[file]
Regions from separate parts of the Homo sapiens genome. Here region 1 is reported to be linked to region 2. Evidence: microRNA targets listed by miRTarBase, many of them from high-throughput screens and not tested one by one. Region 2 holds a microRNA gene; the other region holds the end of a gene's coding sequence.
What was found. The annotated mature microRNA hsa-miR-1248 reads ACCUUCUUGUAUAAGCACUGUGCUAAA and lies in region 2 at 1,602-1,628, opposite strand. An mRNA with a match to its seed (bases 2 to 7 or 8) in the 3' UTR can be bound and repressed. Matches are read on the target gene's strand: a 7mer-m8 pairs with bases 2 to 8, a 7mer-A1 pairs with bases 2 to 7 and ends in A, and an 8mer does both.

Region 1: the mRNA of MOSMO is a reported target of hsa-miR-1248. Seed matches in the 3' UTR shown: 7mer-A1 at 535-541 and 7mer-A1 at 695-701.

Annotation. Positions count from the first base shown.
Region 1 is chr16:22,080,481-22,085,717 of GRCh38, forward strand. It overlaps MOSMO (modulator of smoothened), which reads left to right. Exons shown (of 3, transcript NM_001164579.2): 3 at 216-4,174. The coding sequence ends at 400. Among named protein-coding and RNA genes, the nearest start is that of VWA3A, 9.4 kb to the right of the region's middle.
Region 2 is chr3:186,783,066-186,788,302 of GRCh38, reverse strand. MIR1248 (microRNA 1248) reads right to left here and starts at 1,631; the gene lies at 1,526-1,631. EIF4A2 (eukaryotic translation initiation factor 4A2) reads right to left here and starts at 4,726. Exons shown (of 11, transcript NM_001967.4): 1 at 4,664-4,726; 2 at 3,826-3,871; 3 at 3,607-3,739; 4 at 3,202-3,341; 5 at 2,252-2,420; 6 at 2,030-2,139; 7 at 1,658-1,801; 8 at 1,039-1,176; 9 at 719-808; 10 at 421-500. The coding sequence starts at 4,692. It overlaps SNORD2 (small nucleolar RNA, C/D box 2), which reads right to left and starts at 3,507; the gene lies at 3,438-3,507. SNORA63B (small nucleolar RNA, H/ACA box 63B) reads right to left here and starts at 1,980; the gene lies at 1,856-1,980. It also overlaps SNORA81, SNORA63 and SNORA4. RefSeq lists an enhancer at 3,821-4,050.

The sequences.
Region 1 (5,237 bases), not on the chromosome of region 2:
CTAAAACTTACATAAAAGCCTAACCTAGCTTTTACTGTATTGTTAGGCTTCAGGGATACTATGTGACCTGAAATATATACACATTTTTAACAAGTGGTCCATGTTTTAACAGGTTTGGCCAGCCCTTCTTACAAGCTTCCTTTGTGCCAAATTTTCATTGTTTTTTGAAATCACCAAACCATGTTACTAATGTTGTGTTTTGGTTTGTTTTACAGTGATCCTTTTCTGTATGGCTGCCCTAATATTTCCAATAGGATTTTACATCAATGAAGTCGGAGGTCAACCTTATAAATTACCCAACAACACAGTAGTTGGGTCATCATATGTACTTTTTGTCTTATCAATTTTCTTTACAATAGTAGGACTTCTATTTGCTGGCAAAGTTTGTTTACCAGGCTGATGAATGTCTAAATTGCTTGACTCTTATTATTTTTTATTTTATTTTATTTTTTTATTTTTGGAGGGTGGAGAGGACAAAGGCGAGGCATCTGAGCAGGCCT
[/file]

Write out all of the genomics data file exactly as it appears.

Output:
Regions from separate parts of the Homo sapiens genome. Here region 1 is reported to be linked to region 2. Evidence: microRNA targets listed by miRTarBase, many of them from high-throughput screens and not tested one by one. Region 2 holds a microRNA gene; the other region holds the end of a gene's coding sequence.
What was found. The annotated mature microRNA hsa-miR-1248 reads ACCUUCUUGUAUAAGCACUGUGCUAAA and lies in region 2 at 1,602-1,628, opposite strand. An mRNA with a match to its seed (bases 2 to 7 or 8) in the 3' UTR can be bound and repressed. Matches are read on the target gene's strand: a 7mer-m8 pairs with bases 2 to 8, a 7mer-A1 pairs with bases 2 to 7 and ends in A, and an 8mer does both.

Region 1: the mRNA of MOSMO is a reported target of hsa-miR-1248. Seed matches in the 3' UTR shown: 7mer-A1 at 535-541 and 7mer-A1 at 695-701.

Annotation. Positions count from the first base shown.
Region 1 is chr16:22,080,481-22,085,717 of GRCh38, forward strand. It overlaps MOSMO (modulator of smoothened), which reads left to right. Exons shown (of 3, transcript NM_001164579.2): 3 at 216-4,174. The coding sequence ends at 400. Among named protein-coding and RNA genes, the nearest start is that of VWA3A, 9.4 kb to the right of the region's middle.
Region 2 is chr3:186,783,066-186,788,302 of GRCh38, reverse strand. MIR1248 (microRNA 1248) reads right to left here and starts at 1,631; the gene lies at 1,526-1,631. EIF4A2 (eukaryotic translation initiation factor 4A2) reads right to left here and starts at 4,726. Exons shown (of 11, transcript NM_001967.4): 1 at 4,664-4,726; 2 at 3,826-3,871; 3 at 3,607-3,739; 4 at 3,202-3,341; 5 at 2,252-2,420; 6 at 2,030-2,139; 7 at 1,658-1,801; 8 at 1,039-1,176; 9 at 719-808; 10 at 421-500. The coding sequence starts at 4,692. It overlaps SNORD2 (small nucleolar RNA, C/D box 2), which reads right to left and starts at 3,507; the gene lies at 3,438-3,507. SNORA63B (small nucleolar RNA, H/ACA box 63B) reads right to left here and starts at 1,980; the gene lies at 1,856-1,980. It also overlaps SNORA81, SNORA63 and SNORA4. RefSeq lists an enhancer at 3,821-4,050.

The sequences.
Region 1 (5,237 bases), not on the chromosome of region 2:
CTAAAACTTACATAAAAGCCTAACCTAGCTTTTACTGTATTGTTAGGCTTCAGGGATACTATGTGACCTGAAATATATACACATTTTTAACAAGTGGTCCATGTTTTAACAGGTTTGGCCAGCCCTTCTTACAAGCTTCCTTTGTGCCAAATTTTCATTGTTTTTTGAAATCACCAAACCATGTTACTAATGTTGTGTTTTGGTTTGTTTTACAGTGATCCTTTTCTGTATGGCTGCCCTAATATTTCCAATAGGATTTTACATCAATGAAGTCGGAGGTCAACCTTATAAATTACCCAACAACACAGTAGTTGGGTCATCATATGTACTTTTTGTCTTATCAATTTTCTTTACAATAGTAGGACTTCTATTTGCTGGCAAAGTTTGTTTACCAGGCTGATGAATGTCTAAATTGCTTGACTCTTATTATTTTTTATTTTATTTTATTTTTTTATTTTTGGAGGGTGGAGAGGACAAAGGCGAGGCATCTGAGCAGGCCT